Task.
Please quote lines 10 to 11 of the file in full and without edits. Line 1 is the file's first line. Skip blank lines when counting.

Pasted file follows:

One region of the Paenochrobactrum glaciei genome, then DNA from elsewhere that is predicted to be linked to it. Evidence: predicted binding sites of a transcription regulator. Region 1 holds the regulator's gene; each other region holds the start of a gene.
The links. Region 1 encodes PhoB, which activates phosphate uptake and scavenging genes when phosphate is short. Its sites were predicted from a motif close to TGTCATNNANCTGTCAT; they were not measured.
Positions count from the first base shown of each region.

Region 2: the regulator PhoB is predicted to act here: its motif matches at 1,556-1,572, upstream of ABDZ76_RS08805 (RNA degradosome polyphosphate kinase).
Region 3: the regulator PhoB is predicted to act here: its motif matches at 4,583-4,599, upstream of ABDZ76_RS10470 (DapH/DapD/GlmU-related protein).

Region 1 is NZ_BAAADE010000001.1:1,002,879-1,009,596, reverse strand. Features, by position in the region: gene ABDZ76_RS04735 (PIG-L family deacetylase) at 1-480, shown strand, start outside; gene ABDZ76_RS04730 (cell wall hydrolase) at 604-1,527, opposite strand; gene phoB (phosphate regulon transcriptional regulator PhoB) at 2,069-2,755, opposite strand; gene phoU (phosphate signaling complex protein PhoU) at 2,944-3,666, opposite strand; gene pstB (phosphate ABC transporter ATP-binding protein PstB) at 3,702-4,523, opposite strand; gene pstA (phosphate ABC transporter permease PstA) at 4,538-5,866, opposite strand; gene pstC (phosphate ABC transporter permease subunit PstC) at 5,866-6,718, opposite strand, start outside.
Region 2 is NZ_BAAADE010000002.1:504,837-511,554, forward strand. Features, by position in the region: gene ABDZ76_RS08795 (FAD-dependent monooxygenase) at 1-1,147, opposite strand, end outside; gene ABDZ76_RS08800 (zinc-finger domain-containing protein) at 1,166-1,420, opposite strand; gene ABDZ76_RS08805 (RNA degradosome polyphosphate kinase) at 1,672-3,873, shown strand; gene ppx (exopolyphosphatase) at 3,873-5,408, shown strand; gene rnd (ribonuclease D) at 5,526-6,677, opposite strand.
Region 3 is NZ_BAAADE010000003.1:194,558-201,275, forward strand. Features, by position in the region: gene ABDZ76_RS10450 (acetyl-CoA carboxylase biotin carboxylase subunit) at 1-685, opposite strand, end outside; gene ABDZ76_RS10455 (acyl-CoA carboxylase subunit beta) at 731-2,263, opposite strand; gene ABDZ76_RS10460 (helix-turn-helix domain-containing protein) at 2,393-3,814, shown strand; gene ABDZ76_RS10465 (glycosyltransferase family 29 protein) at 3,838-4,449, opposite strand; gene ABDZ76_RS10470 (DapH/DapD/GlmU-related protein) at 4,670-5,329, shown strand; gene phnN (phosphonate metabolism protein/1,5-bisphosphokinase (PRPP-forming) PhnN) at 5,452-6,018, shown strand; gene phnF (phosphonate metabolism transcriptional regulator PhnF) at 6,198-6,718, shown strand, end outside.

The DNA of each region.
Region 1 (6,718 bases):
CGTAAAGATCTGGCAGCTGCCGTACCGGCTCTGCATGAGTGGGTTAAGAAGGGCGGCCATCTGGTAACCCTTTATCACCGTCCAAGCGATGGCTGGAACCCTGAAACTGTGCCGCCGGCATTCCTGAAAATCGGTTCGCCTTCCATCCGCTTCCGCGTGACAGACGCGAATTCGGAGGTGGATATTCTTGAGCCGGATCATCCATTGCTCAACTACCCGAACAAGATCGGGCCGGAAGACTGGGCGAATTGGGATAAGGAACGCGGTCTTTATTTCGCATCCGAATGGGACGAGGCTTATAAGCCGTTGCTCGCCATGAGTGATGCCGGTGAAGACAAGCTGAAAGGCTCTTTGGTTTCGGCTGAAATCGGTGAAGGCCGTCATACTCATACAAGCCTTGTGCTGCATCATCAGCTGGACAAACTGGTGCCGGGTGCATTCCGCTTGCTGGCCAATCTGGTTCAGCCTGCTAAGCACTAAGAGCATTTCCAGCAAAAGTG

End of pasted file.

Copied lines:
Region 1 (6,718 bases):
CGTAAAGATCTGGCAGCTGCCGTACCGGCTCTGCATGAGTGGGTTAAGAAGGGCGGCCATCTGGTAACCCTTTATCACCGTCCAAGCGATGGCTGGAACCCTGAAACTGTGCCGCCGGCATTCCTGAAAATCGGTTCGCCTTCCATCCGCTTCCGCGTGACAGACGCGAATTCGGAGGTGGATATTCTTGAGCCGGATCATCCATTGCTCAACTACCCGAACAAGATCGGGCCGGAAGACTGGGCGAATTGGGATAAGGAACGCGGTCTTTATTTCGCATCCGAATGGGACGAGGCTTATAAGCCGTTGCTCGCCATGAGTGATGCCGGTGAAGACAAGCTGAAAGGCTCTTTGGTTTCGGCTGAAATCGGTGAAGGCCGTCATACTCATACAAGCCTTGTGCTGCATCATCAGCTGGACAAACTGGTGCCGGGTGCATTCCGCTTGCTGGCCAATCTGGTTCAGCCTGCTAAGCACTAAGAGCATTTCCAGCAAAAGTG